MYC is a transcription factor, which not only directly modulates multiple aspects of transcription and co-transcriptional processing (e.g. RNA-Polymerase II initiation, elongation, and mRNA capping), but also indirectly influences several steps of RNA metabolism, including both constitutive and alternative splicing, mRNA stability, and translation efficiency. As MYC is an oncoprotein whose expression is deregulated in multiple human cancers, identifying its critical downstream activities in tumors is of key importance for designing effective therapeutic strategies. With this knowledge and recent technological advances, we now have multiple angles to reach the goal of targeting MYC in tumors, ranging from the direct reduction of MYC levels, to the dampening of selected house-keeping functions in MYC-overexpressing cells, to more targeted approaches based on MYC-induced secondary effects.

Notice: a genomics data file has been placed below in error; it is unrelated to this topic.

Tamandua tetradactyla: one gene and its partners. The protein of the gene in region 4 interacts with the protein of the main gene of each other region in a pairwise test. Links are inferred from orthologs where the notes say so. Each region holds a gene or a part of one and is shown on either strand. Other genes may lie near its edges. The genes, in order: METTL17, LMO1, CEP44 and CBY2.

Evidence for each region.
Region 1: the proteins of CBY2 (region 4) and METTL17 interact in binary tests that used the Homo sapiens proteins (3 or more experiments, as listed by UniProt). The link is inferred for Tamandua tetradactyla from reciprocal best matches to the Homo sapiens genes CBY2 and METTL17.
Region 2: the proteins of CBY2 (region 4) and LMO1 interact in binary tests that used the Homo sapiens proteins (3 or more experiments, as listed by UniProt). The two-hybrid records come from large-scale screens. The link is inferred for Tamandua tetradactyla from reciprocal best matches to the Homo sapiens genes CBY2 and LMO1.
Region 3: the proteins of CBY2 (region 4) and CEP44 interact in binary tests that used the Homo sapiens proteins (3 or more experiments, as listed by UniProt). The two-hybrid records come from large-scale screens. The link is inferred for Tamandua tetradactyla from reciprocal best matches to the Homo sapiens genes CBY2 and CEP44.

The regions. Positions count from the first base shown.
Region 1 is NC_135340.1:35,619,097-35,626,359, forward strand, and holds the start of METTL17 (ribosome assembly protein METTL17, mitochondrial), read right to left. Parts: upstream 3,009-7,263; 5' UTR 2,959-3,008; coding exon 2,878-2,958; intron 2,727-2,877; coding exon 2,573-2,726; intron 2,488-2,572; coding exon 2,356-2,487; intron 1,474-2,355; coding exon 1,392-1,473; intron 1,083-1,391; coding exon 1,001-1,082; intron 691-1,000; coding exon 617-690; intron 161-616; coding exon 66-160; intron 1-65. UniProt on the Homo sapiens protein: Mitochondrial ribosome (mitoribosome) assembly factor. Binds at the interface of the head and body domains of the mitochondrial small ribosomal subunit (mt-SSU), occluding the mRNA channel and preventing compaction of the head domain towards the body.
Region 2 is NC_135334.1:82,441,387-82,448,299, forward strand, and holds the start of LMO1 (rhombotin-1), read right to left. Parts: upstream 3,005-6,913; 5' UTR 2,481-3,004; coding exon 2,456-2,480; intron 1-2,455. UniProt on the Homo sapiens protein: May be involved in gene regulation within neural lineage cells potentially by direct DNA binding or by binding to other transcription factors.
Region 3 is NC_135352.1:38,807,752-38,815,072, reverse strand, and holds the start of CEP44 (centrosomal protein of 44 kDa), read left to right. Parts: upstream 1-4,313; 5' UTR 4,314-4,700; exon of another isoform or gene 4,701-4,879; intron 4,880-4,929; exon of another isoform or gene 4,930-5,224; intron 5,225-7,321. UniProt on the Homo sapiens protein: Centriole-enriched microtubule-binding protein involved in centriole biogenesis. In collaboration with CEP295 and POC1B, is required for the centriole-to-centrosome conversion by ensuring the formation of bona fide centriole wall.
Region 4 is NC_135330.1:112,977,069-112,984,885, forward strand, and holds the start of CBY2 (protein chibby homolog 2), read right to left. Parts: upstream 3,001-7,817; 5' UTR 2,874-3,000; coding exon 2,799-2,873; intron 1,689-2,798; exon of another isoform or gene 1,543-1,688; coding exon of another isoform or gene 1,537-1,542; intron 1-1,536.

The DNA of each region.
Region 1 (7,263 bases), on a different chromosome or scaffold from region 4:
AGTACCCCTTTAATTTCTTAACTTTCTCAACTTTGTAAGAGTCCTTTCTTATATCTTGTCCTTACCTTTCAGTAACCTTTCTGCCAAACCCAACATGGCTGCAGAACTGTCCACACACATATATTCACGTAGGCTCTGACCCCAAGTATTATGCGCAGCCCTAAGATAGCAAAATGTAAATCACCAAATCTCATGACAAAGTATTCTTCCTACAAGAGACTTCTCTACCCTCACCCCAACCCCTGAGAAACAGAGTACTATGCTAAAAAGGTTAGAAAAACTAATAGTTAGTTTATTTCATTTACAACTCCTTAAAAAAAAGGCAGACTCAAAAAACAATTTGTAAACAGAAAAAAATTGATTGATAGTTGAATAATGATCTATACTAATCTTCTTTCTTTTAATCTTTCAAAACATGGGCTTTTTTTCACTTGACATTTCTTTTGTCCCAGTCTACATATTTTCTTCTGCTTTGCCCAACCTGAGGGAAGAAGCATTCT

Cancer cells express high levels of MYC:MAX, and Myc/MYC abundance can be directly targeted for cancer therapy (1). Additionally, MYC-overexpressing cells have an increased dependence on core MYC-regulated functions, compared to normal cells. These functions therefore present potential points of synthetic lethality that may be exploited in anti-cancer therapies (2).